There is Paul Martin, who acquiesced to the Hillier plan but was saved from a potentially disastrous decision on the U.S. missile defence strategy only by a revolt within the Liberal caucus.

Then, of course, there is Stephen Harper. McQuaig argues that the Prime Minister is systematically cloning Canadian policies on the Bush model. To make her case, she cites the abandonment of the Kyoto accord, the faithful following of Washington’s counterterrorism policy and the pursuit of a continental energy policy designed to meet the U.S. energy thirst. This is being discussed, maybe even negotiated, by a blue-ribbon panel of CEOs under the umbrella of a tripartite agreement between Canada, Mexico and the United States, called the Security and Prosperity Partnership.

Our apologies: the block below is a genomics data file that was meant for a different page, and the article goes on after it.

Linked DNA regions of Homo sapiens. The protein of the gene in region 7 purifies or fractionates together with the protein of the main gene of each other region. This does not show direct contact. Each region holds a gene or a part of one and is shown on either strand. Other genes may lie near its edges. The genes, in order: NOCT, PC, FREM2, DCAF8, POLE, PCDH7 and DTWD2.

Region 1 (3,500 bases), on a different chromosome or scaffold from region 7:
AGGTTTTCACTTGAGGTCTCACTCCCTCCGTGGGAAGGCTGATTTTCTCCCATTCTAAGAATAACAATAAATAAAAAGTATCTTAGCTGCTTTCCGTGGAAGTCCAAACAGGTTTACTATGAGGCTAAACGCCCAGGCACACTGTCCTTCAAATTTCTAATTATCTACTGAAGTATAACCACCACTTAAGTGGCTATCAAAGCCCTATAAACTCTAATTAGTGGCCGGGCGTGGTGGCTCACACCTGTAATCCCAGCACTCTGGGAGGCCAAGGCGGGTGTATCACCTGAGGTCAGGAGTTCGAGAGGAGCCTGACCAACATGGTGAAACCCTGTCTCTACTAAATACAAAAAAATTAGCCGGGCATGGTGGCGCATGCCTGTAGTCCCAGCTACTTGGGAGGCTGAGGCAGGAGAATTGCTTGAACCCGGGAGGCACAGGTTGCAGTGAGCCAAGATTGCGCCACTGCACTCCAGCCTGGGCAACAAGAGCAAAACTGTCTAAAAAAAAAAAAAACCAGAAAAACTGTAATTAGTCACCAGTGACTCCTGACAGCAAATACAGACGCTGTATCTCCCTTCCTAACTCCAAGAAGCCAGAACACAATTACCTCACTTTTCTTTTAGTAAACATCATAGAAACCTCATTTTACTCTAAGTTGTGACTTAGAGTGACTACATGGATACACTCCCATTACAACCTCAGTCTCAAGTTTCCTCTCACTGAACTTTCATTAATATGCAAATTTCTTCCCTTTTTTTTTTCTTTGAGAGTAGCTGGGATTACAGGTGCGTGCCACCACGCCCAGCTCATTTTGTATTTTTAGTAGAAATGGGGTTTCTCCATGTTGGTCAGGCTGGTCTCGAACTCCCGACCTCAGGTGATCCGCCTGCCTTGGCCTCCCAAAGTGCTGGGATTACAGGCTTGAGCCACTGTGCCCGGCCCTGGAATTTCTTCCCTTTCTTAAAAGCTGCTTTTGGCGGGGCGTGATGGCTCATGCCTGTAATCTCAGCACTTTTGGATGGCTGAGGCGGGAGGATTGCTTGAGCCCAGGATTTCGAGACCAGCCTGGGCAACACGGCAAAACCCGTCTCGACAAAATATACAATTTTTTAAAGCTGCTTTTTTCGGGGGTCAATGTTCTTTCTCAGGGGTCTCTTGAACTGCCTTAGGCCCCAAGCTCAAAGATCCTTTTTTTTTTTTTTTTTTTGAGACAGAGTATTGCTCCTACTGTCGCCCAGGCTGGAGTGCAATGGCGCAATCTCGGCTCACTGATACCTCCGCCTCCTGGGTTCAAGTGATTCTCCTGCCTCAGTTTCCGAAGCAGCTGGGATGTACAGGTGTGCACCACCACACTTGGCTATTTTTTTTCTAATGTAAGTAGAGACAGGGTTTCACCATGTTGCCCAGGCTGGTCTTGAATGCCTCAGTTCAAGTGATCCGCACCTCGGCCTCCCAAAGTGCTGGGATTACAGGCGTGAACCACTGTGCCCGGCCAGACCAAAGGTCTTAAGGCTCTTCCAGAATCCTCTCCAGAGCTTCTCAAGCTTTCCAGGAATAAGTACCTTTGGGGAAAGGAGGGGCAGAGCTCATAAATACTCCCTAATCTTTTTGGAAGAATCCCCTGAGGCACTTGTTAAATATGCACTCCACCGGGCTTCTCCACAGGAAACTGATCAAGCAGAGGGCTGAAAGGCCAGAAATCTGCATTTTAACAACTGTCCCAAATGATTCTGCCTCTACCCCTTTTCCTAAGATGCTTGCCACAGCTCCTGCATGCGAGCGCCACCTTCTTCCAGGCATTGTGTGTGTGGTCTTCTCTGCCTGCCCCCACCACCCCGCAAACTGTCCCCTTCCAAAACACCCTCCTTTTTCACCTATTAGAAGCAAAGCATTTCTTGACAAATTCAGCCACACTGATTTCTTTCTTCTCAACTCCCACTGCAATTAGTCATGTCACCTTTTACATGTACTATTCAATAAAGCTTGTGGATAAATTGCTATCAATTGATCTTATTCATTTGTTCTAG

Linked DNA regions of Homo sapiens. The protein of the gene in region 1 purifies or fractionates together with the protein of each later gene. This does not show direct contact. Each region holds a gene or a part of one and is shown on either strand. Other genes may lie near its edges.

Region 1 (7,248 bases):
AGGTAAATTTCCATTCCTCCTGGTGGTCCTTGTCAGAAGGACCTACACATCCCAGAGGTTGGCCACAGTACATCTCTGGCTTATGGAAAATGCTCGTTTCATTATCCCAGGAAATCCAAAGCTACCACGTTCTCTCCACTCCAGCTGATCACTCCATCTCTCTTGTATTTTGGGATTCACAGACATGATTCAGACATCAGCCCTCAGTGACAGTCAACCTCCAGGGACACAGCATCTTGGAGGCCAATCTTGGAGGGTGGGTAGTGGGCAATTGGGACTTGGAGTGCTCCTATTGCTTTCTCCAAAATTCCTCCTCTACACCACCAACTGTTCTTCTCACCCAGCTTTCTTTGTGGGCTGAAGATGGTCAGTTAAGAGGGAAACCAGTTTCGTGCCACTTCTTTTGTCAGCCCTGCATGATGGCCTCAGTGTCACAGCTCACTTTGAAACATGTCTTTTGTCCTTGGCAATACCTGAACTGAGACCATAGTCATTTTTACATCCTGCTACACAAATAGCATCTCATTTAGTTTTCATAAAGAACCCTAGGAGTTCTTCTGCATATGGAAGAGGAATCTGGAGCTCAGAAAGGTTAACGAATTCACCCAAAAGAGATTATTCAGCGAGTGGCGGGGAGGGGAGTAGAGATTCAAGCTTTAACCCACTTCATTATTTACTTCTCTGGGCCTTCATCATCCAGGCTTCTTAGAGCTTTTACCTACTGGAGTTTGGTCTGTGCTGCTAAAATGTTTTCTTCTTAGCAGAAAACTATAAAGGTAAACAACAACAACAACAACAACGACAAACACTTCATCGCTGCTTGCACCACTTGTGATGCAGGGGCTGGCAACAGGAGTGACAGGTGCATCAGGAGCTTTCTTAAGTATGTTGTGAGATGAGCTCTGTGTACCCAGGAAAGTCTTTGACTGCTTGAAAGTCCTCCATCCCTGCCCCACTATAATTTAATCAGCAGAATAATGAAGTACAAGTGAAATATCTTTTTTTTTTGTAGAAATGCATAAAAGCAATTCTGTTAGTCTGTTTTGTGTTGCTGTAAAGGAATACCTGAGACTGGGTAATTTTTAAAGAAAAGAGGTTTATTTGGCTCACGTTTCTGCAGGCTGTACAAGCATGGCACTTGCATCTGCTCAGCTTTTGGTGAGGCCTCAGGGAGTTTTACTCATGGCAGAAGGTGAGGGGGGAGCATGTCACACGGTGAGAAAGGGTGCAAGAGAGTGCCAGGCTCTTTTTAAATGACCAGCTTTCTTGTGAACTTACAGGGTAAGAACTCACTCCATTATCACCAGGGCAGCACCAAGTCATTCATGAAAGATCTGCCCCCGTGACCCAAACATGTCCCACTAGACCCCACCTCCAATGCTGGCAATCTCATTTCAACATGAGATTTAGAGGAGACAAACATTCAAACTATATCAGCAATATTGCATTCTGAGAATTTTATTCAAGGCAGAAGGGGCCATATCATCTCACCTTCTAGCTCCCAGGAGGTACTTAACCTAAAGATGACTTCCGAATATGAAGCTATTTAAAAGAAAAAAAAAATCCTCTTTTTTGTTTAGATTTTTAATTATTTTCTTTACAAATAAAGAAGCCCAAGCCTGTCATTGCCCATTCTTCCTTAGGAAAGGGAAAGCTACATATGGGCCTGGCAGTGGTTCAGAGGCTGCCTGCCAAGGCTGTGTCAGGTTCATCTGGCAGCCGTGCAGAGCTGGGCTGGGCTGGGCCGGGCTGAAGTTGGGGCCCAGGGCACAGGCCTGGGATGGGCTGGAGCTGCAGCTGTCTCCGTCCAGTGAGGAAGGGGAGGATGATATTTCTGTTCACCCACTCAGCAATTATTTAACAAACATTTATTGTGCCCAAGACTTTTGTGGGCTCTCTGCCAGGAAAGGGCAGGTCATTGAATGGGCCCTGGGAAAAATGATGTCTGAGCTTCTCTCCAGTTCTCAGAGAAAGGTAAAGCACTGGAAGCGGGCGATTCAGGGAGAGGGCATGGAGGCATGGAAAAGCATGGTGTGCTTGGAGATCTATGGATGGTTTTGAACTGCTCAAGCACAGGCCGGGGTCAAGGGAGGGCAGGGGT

For McQuaig, these developments add up to a real threat to Canadian values and a loss of sovereignty. Fair enough. But this is where I find the book comes up short. McQuaig’s own notion of sovereignty seems based on a traditional and increasingly antiquated paradigm. It is no longer possible to use sovereignty as defining the right to make decisions solely on the basis of your own interests; we have become too interconnected and intertwined with the fate and fortune of others, either as global citizens or as North Americans. Like it or not, we have to conceive of finding co-operative answers to common problems that affect our mutual security, whether in energy supply, water scarcity, climate change, migration or border crossings. Answers must be found, but should not be sought only behind closed doors in triple-A resorts by small circles of elites.